Hi – I’m glad you got something out of it.
This is my long-winded response to your question: “Can we break free of our old broken ways without hurting it (our bodies)?”
I hope this helps…
Non-Dualism/Advaita (not two)
It is my understanding and what I believe to be true (always have), is that all is god/divine/universe. It is known in studied circles as non-dualism or Advaita. You can study Advaita Vedanta which is a branch of Vedanta (philosophy) that sees all as One.
According to Advaita, in the universe, there is no this or that. No light or dark, etc.. So then when experiencing anything: behavior, injury, circumstances, god, etc., then nothing is bad or good. It just is.
Our minds have separated things out; Put them into little boxes and called them bad or good, hot or cold, light or dark. I suppose it’s true and necessary to do this when you want to distinguish between things as humans walking this earth. But it’s when you start to qualify them that gets us into our heads and we stop experiencing things for what they are in the present moment.
Our imaginings as to what things mean to us according to what we’ve experienced in our lives take over. That’s when you become burdened with the thinking mind. It’s like telling a lie. You have to remember exactly what you’ve told yourself in order to get on with life. That becomes a burden. When the water is hot or cold you will react differently according to your circumstance – your present moment – you think, but in fact our reactions to most things come with a lot of baggage. That baggage are the qualifiers both personal and social that we put on certain things. Now the dark is bad and the light is good. Sometimes snow is fun, sometimes it’s awful and we hate it. Injury is bad and staying safe is good. Or worse you’re bad because you injured yourself and those who take care are good. (does this sound like something you know?)
What Advaita teaches us is to see things as they are without judgement, without qualifiers. When you take things as they are, there is no this or that. All is one and there is no judgement or qualification to separate it out. No putting it into a box with a label on it. You see it as it is. It is just a happening.
For instance, I have a small hairline fracture in my fifth metatarsal. It happened as I was teaching a very fast vinyasa class. Fun! About 15 mins into the class, I noticed a sensation that there was something under my foot and didn’t notice the swelling until after the class. I went home put some ice on it, kept my foot up for the evening and next day and taught that evening and again the next day and the next. The “injury” told me one thing – that I was putting too much stress on my back foot in Virabhadrasana Two. It was not “preventable” because until the moment it happened, I didn’t know I was. In fact, the stress came from the tightness in my hips which taught me that I had to work from my hips/legs more in open hip postures – especially standing. My “injury” taught me how to work better. Now I’m not saying that everything is a teaching – but in this case I did learn. Meaning I became more aware of how my body works and reacts in certain postures. I do not think of it as injury and something to avoid. I think of it as injury, yes, and something to embrace and know that that is how my body needs to work itself out.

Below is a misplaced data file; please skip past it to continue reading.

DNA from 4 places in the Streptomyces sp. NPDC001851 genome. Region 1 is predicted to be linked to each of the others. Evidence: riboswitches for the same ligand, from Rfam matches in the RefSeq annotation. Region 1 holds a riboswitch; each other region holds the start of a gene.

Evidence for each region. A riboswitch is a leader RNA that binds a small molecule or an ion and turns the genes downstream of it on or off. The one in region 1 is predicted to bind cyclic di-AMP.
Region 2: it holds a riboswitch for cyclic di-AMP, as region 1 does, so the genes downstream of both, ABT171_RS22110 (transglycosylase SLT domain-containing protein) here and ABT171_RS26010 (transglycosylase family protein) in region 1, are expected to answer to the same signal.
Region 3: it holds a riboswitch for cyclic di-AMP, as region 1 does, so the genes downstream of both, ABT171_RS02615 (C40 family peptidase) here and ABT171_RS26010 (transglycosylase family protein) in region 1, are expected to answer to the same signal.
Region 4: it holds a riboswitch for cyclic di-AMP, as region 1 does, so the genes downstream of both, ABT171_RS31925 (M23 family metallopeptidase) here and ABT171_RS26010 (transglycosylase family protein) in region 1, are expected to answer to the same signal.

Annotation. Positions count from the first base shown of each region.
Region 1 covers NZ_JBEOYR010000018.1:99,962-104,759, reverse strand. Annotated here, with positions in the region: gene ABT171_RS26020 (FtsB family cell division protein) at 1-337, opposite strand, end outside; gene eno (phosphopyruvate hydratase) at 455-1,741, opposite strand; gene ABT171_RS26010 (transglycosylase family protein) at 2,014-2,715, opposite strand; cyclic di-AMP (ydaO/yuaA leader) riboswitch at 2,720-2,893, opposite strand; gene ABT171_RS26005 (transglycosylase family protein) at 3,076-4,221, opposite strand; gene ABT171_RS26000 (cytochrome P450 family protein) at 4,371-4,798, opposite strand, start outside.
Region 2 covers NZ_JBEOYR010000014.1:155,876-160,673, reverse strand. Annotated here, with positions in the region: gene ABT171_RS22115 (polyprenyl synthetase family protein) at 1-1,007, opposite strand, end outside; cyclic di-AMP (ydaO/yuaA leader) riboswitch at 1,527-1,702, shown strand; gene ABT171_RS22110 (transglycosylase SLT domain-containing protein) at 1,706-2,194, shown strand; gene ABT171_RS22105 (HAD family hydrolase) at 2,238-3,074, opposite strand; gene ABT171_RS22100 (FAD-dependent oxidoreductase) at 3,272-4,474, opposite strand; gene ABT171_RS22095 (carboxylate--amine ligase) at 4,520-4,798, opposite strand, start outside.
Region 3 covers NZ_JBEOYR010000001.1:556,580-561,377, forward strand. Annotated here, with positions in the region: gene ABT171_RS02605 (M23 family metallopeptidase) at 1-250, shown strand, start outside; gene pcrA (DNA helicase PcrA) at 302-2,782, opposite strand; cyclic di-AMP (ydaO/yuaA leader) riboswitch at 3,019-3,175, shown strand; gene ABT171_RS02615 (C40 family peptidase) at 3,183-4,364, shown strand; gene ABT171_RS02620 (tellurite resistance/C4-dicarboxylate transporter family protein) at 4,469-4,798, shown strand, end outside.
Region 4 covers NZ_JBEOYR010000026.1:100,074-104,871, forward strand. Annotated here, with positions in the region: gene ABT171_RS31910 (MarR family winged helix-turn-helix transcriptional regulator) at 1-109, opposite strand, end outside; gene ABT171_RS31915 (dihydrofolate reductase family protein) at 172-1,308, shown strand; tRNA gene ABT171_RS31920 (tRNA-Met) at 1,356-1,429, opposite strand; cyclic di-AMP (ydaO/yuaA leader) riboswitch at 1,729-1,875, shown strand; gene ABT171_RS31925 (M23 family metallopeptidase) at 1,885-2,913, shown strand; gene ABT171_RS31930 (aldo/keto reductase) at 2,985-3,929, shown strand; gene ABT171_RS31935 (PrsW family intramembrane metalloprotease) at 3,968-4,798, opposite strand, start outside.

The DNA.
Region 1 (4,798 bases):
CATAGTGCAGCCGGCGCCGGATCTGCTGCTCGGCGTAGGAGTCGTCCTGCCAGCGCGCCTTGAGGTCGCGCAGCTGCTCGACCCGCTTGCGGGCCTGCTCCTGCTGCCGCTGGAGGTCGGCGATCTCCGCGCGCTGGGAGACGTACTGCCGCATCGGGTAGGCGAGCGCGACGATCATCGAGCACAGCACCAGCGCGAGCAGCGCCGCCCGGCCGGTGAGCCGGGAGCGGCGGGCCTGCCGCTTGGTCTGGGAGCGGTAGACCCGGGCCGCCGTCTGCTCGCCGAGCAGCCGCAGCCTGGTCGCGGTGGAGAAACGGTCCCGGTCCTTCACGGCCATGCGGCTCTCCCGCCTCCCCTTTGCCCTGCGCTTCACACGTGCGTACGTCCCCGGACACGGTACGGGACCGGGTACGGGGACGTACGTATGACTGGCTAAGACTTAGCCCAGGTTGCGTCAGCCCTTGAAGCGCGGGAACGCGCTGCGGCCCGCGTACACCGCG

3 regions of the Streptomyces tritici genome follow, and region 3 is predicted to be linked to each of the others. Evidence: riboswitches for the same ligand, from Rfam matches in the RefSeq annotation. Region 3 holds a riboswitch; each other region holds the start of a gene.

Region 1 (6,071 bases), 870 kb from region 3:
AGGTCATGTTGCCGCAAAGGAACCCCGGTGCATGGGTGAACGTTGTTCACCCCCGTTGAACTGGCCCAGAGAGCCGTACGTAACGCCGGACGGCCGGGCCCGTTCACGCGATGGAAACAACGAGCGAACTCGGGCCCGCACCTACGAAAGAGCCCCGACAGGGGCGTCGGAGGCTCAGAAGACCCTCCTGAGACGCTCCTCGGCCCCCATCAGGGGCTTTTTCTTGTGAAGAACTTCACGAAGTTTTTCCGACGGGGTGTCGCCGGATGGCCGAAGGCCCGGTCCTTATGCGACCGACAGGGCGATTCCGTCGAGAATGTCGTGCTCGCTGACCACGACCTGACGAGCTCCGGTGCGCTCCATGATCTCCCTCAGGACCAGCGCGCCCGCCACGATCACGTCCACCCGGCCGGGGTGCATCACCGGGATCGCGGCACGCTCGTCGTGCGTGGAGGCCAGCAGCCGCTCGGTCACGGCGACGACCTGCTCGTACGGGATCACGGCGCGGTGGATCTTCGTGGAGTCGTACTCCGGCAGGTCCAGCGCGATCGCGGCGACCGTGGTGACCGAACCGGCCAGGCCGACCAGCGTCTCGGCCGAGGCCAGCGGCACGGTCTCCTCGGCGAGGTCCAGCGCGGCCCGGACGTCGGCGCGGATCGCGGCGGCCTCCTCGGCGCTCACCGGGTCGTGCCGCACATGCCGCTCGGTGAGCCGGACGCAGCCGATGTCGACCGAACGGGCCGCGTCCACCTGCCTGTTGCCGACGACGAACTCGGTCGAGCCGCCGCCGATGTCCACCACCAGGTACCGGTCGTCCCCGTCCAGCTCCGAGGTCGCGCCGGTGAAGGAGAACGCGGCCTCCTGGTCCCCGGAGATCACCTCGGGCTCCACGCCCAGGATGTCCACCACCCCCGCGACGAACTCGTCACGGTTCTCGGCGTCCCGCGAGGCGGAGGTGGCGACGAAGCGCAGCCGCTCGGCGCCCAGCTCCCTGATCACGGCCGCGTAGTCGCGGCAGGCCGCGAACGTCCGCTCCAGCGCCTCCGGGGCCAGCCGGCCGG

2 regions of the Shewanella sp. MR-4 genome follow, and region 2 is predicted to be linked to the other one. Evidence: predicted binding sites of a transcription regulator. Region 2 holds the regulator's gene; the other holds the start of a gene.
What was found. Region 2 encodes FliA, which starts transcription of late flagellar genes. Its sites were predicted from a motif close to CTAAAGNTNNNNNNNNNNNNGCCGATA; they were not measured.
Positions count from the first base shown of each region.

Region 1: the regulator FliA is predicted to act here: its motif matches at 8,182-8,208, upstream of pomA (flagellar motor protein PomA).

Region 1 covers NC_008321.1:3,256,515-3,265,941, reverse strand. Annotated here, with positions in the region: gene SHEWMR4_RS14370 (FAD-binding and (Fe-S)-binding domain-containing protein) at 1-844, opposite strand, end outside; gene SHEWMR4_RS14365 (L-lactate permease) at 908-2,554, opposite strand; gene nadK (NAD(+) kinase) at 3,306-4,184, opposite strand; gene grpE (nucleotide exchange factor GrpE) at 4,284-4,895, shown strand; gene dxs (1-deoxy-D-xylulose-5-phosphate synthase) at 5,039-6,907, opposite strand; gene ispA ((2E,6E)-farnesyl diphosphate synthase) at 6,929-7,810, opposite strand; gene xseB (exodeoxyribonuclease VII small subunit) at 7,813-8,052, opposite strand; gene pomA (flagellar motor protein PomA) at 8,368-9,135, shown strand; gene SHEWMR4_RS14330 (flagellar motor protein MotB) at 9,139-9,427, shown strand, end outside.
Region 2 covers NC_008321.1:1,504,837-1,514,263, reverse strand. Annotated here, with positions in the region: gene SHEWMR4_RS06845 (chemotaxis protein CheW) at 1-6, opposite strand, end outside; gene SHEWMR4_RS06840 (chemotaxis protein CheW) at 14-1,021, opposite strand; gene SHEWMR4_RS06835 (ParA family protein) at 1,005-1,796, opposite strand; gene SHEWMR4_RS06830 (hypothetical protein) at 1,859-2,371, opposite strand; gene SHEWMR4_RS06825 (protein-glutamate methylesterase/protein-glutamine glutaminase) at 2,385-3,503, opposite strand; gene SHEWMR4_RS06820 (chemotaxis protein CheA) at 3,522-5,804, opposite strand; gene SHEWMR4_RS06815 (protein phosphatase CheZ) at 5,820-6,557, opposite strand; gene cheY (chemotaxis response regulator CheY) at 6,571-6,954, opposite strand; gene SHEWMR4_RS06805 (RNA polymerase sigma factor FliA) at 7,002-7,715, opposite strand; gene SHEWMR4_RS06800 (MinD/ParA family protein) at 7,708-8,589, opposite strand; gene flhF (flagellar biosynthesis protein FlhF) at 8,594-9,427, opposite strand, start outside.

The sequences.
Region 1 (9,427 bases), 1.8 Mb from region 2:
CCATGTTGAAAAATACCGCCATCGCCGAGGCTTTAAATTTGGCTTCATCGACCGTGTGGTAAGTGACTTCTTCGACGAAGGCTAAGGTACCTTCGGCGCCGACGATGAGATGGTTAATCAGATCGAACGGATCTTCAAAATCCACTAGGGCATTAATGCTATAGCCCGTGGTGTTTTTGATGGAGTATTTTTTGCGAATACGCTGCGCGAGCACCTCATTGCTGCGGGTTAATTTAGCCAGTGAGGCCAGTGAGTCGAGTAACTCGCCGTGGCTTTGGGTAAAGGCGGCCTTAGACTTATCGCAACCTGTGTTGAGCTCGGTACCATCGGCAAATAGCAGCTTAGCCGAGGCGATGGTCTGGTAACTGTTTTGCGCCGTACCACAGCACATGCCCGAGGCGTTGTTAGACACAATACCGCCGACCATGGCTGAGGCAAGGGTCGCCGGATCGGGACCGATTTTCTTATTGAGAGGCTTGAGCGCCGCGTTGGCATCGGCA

Our bodies have habits from the time we are very young. Our movements, how we walk, reach for things, jump out of the way, stand, sit are all set pretty much early on in our lives and are determined by who we mimic (our parents), and what we experience (physically, emotionally, psychically). These physical movements and their baggage are what we’re up against in our asana practice. Even being very flexible is something to overcome in practice. (I can tell you more about this later if you’d like – just ask.)
So the long and the short of it is this: as long as you are moving in the consciousness that is available to you at this time, then the work and the results of that work are all a part of the divine plan. If you are aware of how and what it is that you do then there is no this or that. There is just you doing the work. Your body will unfold in the practice as it needs to. Sometimes injury is a part of that unfolding.
Richard Freeman (well-known guru of Ashtanga) says that he’s never had an injury. Well, bully for him. I know no one else and I know a lot of people in yoga. I believe that because of my struggles it affords me a deeper understanding of what most people are going through. Don’t get me wrong, I don’t move head-long into injury. I don’t like the recovery time and it always is that I have to start pretty much all over again. But even saying that – every time I start over – meaning, that my trikonasanas look like I’ve never done them before – I go deeper into the posture and feel a more profound connection to my body and my practice. That is worth all the struggle and hard work, for sure!